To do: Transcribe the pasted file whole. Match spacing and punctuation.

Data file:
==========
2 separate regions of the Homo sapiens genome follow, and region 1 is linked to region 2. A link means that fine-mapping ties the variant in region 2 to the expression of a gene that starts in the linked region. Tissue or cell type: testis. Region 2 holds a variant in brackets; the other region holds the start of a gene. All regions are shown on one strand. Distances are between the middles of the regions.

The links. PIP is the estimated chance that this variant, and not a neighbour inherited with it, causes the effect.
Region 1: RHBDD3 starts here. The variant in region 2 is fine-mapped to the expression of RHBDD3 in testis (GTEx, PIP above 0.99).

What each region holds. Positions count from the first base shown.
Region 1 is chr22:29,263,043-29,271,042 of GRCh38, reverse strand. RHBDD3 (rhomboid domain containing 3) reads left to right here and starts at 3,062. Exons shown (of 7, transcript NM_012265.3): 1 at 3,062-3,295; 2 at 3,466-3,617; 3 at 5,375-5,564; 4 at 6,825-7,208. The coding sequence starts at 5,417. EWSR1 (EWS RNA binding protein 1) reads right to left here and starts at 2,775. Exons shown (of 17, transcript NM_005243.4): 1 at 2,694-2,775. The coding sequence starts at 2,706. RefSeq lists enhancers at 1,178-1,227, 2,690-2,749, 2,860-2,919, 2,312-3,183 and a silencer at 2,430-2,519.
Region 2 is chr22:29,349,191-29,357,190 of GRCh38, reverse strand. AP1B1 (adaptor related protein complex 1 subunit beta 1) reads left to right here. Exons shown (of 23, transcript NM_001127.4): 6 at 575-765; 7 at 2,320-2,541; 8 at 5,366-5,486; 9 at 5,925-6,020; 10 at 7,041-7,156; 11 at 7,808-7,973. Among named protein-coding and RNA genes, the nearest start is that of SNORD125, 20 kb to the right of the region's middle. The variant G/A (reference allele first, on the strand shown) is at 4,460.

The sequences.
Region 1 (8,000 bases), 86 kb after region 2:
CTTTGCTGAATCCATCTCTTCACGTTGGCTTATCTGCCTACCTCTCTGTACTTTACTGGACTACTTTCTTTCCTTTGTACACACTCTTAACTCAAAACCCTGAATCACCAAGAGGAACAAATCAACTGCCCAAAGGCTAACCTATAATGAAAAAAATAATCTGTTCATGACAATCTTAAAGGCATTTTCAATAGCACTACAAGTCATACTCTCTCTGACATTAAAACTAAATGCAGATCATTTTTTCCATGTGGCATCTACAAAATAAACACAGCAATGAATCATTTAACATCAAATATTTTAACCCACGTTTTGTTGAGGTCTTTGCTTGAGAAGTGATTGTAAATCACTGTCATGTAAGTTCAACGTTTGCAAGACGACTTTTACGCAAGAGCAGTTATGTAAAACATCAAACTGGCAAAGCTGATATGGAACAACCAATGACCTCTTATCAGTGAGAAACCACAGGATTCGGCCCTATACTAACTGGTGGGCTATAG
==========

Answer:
2 separate regions of the Homo sapiens genome follow, and region 1 is linked to region 2. A link means that fine-mapping ties the variant in region 2 to the expression of a gene that starts in the linked region. Tissue or cell type: testis. Region 2 holds a variant in brackets; the other region holds the start of a gene. All regions are shown on one strand. Distances are between the middles of the regions.

The links. PIP is the estimated chance that this variant, and not a neighbour inherited with it, causes the effect.
Region 1: RHBDD3 starts here. The variant in region 2 is fine-mapped to the expression of RHBDD3 in testis (GTEx, PIP above 0.99).

What each region holds. Positions count from the first base shown.
Region 1 is chr22:29,263,043-29,271,042 of GRCh38, reverse strand. RHBDD3 (rhomboid domain containing 3) reads left to right here and starts at 3,062. Exons shown (of 7, transcript NM_012265.3): 1 at 3,062-3,295; 2 at 3,466-3,617; 3 at 5,375-5,564; 4 at 6,825-7,208. The coding sequence starts at 5,417. EWSR1 (EWS RNA binding protein 1) reads right to left here and starts at 2,775. Exons shown (of 17, transcript NM_005243.4): 1 at 2,694-2,775. The coding sequence starts at 2,706. RefSeq lists enhancers at 1,178-1,227, 2,690-2,749, 2,860-2,919, 2,312-3,183 and a silencer at 2,430-2,519.
Region 2 is chr22:29,349,191-29,357,190 of GRCh38, reverse strand. AP1B1 (adaptor related protein complex 1 subunit beta 1) reads left to right here. Exons shown (of 23, transcript NM_001127.4): 6 at 575-765; 7 at 2,320-2,541; 8 at 5,366-5,486; 9 at 5,925-6,020; 10 at 7,041-7,156; 11 at 7,808-7,973. Among named protein-coding and RNA genes, the nearest start is that of SNORD125, 20 kb to the right of the region's middle. The variant G/A (reference allele first, on the strand shown) is at 4,460.

The sequences.
Region 1 (8,000 bases), 86 kb after region 2:
CTTTGCTGAATCCATCTCTTCACGTTGGCTTATCTGCCTACCTCTCTGTACTTTACTGGACTACTTTCTTTCCTTTGTACACACTCTTAACTCAAAACCCTGAATCACCAAGAGGAACAAATCAACTGCCCAAAGGCTAACCTATAATGAAAAAAATAATCTGTTCATGACAATCTTAAAGGCATTTTCAATAGCACTACAAGTCATACTCTCTCTGACATTAAAACTAAATGCAGATCATTTTTTCCATGTGGCATCTACAAAATAAACACAGCAATGAATCATTTAACATCAAATATTTTAACCCACGTTTTGTTGAGGTCTTTGCTTGAGAAGTGATTGTAAATCACTGTCATGTAAGTTCAACGTTTGCAAGACGACTTTTACGCAAGAGCAGTTATGTAAAACATCAAACTGGCAAAGCTGATATGGAACAACCAATGACCTCTTATCAGTGAGAAACCACAGGATTCGGCCCTATACTAACTGGTGGGCTATAG